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Transport briefing paper outlines problems

Transport briefing paper outlines problems

The Transport Accident Investigation Commission's briefing to the Transport Minister is a bold document clearly outlining the problems faced when governments both own a business and are responsible for the safety regulations governing the industry, ACT Transport Spokesman Deborah Coddington said today.

"The independent transport safety authority has blatantly told the Minister that he has a conflict of interest because of the Government's stake in Air New Zealand. The commission pleads for independence from the Ministry, and the right to report to the entire parliament rather than the Minister's officials.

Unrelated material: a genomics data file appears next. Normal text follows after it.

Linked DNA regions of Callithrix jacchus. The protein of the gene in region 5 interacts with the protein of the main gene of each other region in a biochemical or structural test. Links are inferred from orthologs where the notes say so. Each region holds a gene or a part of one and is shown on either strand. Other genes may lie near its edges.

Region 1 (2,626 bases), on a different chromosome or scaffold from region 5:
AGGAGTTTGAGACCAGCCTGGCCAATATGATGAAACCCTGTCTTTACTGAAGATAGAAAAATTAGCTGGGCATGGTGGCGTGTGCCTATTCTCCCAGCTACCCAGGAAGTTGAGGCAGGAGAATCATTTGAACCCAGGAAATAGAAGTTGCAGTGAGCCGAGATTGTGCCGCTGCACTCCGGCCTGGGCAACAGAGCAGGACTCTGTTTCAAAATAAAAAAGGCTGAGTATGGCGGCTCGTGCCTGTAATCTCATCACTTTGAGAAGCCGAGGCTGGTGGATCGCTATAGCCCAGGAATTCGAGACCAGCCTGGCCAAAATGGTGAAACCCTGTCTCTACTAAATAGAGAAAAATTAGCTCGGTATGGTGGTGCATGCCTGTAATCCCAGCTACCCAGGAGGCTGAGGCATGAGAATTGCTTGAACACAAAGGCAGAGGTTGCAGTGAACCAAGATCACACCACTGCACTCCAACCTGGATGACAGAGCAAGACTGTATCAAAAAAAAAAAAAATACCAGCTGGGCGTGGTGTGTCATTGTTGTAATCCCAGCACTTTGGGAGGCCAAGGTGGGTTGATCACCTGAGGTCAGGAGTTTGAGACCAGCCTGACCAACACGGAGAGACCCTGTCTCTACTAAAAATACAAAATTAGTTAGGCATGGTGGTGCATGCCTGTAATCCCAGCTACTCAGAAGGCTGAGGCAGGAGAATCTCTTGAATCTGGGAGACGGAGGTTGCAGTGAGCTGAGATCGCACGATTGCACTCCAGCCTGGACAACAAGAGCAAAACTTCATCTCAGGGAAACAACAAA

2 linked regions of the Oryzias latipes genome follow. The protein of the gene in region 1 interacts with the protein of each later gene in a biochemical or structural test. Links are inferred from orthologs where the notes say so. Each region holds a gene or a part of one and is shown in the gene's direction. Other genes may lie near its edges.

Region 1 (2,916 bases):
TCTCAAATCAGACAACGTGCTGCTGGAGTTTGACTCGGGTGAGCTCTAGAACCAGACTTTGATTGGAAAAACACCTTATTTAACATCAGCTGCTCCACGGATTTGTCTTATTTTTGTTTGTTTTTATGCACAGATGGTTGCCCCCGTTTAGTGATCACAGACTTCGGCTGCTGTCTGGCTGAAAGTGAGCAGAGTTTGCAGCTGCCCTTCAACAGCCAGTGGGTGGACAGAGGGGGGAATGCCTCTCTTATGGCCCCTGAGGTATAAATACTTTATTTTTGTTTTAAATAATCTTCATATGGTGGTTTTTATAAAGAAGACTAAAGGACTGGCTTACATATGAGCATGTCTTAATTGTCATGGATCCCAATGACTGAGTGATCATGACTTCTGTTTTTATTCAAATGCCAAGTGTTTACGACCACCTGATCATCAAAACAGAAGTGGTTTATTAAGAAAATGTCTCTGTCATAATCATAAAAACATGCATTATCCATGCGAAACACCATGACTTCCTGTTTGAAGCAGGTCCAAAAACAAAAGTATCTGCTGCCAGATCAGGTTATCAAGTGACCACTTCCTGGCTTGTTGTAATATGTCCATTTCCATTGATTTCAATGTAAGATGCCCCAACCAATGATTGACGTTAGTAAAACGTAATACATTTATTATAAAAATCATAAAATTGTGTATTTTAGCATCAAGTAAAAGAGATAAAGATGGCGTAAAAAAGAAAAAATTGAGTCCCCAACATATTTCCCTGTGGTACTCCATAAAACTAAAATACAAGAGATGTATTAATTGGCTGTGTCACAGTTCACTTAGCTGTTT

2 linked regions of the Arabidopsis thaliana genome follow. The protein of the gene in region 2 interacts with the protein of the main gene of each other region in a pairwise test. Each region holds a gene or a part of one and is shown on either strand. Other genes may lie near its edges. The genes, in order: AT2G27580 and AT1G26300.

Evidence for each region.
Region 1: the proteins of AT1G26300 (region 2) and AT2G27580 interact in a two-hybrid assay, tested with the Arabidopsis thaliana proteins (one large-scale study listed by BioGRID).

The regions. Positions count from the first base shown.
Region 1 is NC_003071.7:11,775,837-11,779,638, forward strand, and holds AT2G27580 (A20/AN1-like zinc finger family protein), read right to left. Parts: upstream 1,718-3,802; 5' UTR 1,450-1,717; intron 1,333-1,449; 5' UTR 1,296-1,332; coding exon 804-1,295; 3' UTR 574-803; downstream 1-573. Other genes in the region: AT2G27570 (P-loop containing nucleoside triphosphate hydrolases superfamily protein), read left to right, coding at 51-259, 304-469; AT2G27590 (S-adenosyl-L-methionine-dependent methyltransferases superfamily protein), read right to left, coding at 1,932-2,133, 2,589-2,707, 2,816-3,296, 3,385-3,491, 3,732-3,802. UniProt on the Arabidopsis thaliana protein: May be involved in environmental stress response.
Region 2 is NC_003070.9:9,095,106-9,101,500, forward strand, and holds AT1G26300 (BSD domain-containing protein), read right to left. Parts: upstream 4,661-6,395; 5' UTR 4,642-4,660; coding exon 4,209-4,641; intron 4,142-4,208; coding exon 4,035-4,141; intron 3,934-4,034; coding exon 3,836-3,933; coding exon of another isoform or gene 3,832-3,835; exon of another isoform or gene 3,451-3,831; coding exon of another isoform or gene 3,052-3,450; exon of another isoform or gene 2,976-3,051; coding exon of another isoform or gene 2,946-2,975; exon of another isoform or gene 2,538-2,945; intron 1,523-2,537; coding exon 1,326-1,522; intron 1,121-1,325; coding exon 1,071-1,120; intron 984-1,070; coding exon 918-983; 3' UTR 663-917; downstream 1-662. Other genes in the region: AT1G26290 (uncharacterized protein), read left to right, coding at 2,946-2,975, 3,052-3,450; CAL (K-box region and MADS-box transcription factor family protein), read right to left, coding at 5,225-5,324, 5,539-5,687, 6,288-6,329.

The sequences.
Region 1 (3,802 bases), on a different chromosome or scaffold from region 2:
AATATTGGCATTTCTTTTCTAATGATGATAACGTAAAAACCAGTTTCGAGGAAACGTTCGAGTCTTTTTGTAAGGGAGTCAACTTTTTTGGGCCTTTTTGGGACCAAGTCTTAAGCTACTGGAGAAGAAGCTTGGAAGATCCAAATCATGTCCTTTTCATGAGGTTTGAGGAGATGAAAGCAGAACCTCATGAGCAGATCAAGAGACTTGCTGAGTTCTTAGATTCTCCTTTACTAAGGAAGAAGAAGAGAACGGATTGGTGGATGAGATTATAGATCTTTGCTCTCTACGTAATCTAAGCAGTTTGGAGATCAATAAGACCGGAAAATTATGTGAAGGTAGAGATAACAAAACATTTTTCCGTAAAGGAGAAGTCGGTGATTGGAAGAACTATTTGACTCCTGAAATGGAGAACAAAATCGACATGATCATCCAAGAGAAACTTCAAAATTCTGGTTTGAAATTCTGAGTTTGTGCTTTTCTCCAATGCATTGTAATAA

"The commission has stuck its neck out from the very first sentence of its briefing paper. TAIC states: "Reporting in plain language helps prevent accidents". If the Minister does not pay heed to this unambiguous advice, he will be setting this Government up for huge liability if an Air New Zealand aircraft is involved in an accident.

"This paper also provides a clear warning to the Government that it must dump its unsound plan to control air and rail transport.

"The commission highlights the fact that an October 2001 review by the Transport and Industrial Relations Select Committee advised that TAIC should have more "operational and financial independence". However, the briefing papers state that "subsequent communications from the Ministry advocate additional controls over the Commission. The Ministry faces an impossible task of setting its own and transport regulatory interests aside when dealing with TAIC."

"The clear message for the Government is that it must set TAIC free, and get rid of its interest in Air New Zealand. The safety of New Zealand air travellers depends on it," Miss Coddington said.

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